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Thomas Hobbes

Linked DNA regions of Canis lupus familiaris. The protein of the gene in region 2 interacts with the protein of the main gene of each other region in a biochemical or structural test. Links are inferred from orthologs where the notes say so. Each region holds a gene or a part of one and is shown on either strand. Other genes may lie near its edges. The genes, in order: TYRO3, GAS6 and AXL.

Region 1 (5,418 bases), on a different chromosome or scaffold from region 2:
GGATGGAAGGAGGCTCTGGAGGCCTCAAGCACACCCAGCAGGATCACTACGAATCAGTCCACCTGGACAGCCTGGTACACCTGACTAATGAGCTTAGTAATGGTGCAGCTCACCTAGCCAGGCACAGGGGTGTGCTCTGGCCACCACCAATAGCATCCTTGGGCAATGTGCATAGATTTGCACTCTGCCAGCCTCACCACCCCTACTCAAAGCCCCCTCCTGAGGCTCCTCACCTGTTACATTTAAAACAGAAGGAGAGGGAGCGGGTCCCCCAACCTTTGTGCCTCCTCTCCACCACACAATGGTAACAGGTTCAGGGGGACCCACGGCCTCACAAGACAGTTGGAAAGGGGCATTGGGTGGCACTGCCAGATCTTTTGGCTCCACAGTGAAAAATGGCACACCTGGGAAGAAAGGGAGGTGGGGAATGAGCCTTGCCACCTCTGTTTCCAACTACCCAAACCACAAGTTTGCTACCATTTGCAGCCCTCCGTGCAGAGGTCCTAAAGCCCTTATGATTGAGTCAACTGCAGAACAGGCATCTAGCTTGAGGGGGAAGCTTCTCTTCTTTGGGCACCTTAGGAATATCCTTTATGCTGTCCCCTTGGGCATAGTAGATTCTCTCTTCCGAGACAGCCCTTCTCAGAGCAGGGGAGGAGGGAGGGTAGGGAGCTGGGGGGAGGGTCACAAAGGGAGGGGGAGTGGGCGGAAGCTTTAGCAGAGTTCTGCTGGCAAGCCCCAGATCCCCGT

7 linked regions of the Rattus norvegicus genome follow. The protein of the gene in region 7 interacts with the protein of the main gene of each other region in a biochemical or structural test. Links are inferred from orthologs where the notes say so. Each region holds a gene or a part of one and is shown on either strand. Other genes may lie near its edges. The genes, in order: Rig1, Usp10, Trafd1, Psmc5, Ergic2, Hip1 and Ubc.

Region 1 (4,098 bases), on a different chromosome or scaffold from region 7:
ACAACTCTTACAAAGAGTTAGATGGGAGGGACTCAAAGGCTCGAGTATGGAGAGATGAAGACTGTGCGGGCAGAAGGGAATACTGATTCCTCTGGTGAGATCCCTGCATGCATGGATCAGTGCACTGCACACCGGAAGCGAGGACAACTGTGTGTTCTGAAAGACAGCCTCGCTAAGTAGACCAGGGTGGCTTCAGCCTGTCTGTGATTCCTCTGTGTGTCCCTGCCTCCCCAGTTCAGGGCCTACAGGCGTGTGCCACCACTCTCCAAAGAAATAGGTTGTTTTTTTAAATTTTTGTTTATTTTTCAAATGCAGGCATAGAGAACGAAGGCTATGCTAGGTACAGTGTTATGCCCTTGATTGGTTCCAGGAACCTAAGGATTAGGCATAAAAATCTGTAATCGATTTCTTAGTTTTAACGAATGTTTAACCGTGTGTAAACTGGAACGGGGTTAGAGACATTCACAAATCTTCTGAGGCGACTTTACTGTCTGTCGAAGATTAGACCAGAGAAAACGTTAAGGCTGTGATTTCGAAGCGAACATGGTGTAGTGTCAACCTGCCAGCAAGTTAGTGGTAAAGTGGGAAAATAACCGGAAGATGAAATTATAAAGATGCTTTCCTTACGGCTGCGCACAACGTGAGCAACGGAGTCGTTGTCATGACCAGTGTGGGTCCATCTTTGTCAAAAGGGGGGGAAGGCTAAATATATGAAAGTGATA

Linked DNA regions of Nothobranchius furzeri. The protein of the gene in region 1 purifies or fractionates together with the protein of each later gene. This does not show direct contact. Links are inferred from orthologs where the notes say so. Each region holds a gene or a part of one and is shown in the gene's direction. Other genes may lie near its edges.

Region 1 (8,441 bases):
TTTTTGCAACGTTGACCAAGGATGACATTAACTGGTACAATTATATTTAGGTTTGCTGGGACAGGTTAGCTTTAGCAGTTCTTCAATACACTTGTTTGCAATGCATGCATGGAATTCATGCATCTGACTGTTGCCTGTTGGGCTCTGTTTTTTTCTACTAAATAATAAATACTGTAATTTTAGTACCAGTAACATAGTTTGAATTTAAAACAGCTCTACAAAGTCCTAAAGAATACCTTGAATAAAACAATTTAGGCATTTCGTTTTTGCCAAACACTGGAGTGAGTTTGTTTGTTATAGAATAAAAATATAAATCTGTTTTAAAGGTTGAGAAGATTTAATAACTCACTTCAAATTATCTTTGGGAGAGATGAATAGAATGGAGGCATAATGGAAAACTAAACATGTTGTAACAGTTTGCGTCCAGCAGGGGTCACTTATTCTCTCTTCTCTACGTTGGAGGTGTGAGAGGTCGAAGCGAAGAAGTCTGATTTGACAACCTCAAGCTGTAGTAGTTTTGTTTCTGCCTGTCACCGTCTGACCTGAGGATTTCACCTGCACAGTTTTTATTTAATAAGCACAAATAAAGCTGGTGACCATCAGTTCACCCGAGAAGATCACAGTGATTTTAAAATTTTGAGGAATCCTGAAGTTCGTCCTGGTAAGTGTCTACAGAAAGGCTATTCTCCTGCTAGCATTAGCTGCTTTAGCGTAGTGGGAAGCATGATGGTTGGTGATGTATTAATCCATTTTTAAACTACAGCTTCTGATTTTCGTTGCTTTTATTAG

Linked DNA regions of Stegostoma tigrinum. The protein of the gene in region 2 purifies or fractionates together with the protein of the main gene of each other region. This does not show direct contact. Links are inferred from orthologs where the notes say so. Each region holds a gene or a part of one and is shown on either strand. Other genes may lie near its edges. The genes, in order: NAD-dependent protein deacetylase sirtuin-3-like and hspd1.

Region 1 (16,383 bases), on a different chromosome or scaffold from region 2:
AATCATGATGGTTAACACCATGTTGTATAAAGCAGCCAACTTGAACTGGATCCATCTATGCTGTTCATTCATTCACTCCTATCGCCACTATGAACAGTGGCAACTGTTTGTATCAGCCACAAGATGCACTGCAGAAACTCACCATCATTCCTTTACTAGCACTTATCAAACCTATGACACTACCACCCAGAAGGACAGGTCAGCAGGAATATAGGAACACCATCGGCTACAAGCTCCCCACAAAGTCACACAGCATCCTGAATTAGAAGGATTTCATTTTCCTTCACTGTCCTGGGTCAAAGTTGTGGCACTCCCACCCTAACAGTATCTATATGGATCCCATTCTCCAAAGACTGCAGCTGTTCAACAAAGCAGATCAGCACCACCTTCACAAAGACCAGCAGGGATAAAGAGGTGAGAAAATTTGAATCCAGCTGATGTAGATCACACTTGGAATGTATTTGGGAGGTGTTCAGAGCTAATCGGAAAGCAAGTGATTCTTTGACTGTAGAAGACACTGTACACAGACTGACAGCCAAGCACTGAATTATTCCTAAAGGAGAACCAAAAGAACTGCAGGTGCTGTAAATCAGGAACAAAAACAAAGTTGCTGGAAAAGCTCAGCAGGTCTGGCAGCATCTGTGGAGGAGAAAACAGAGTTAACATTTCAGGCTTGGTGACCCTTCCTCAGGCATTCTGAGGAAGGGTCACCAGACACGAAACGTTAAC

Hobbes (1588-1679) was an influential British political theorist concerned with the justifications of legitimate government. Writing during the time of the British Civil War, in a treatise call the Leviathan, Hobbes lays the foundation for what man's natural state of order is without the state. Basically, it's "nasty, brutish, and short". Hobbes argued that government was the price to pay to avoid the grim alternative. Upon close reflection, any citizen will realize that peace is worth the cost of ceding certain liberties to a sovereign, all-powerful authority, and in so doing establish a justification for legitimate government. While some would argue that Hobbes' cure is worse than the disease, none would deny his contributions to social contract theory.